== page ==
In the month of November, I wrote about the options available specifically to secure data as part of a PCI DSS compliance effort. In this blog, I explore ideas for how the technology in question can be leveraged effectively for much broader general data protection requirements that are equally important for a wide variety of organizations.
The benefits of thinking beyond PCI DSS
Any organization that is involved in transmitting, processing or storing cardholder data ultimately invests a lot of time and money (directly or indirectly) in building a secure infrastructure and supporting processes to meet PCI DSS security requirements. The primary focus of our recent eBook is to provide practical advice on making this effort as efficient and cost effective as possible. The PCI DSS is primarily concerned with the protection of cardholder data but that is only one specific example of sensitive or valuable data that an organization stores and which needs to be protected from inside or outside compromise or theft. Most data that is created, processed and stored by an organization has nothing to do with payments. However, it is very likely that some or all of it may benefit from similar levels of protection that is applied to cardholder data.
By thinking beyond what is being done to meet PCI DSS requirements, an organization can leverage those proven security principles to build additional solutions that support comprehensive protection of its critical assets.
Proven effective tools at your fingertips
By leveraging the encryption, access control/monitoring and key management technology that is being deployed as part of its PCI DSS compliance efforts, an organization could then start to deliver effective data protection in a variety of ways for its critical assets. Practical examples of what could be achieved include:
- Encrypting all the network traffic inside the organization to ensure that only those who need to see the data can do so.
- Protecting all data at rest across the whole enterprise by using encryption and/or tokenization and ensuring that only those who are authorized to decrypt that data have access to it.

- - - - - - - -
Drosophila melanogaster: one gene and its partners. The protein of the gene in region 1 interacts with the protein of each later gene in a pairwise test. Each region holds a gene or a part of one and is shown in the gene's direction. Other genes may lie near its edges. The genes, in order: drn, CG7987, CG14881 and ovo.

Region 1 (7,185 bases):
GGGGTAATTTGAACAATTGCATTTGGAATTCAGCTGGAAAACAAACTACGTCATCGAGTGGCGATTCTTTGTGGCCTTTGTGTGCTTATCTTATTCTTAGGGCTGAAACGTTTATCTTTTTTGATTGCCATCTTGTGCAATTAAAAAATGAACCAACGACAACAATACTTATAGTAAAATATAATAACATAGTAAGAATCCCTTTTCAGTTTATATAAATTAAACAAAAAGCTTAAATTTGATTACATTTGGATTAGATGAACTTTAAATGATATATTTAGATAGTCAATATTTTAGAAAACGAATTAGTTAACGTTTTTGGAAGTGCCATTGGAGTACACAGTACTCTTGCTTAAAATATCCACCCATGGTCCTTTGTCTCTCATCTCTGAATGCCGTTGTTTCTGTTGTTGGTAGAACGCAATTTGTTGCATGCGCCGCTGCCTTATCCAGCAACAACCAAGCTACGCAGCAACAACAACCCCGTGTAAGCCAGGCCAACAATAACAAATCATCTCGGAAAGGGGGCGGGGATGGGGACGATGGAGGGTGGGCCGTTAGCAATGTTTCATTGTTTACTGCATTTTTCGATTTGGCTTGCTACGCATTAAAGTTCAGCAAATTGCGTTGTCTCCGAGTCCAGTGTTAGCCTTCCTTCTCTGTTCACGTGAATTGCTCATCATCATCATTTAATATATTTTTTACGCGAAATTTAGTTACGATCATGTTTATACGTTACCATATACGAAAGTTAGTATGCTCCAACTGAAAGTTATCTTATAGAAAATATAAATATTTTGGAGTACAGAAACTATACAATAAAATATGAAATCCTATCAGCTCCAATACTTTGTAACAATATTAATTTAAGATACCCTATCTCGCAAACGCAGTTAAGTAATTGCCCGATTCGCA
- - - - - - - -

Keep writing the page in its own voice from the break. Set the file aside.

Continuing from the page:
- Protecting all sensitive data at the point of capture (the point at which it enters the organization) by encrypting selected fields in the data record.
- Keeping security under full organizational control by encrypting data and managing the keys locally before sending data to a third party cloud service provider.
- Implementing a layered security approach so that the infrastructure doesn’t have a single vulnerable point of attack, which makes it much more difficult for an attacker (inside or outside the organization) to gain unauthorized access to sensitive data.
A good source for practical advice
Our solution page for PCI DSS provides lots of useful guidance and documents that you can download, specifically to assist with PCI DSS compliance. What you find useful there can be used to secure your other critical, non-payment data.
For more general information on encryption, access control/monitoring and key management, I recommend that you check out our various product pages:
- Vormetric Data Security Platform, the comprehensive data security solution for securing sensitive data across servers spanning data centers, clouds, big data and container environments.
- General purpose and payment HSMs which support hardware-based key management and application encryption.
- Datacryptor 5000 range for robust, scalable hardware-based encryption of data in motion.
The post Leveraging PCI DSS Principles for General Data Protection appeared first on Data Security Blog | Thales e-Security.
*** This is a Security Bloggers Network syndicated blog from Data Security Blog | Thales e-Security authored by Ian Hermon. Read the original post at: https://blog.thalesesecurity.com/2017/12/06/leveraging-pci-dss-principles-for-general-data-protection/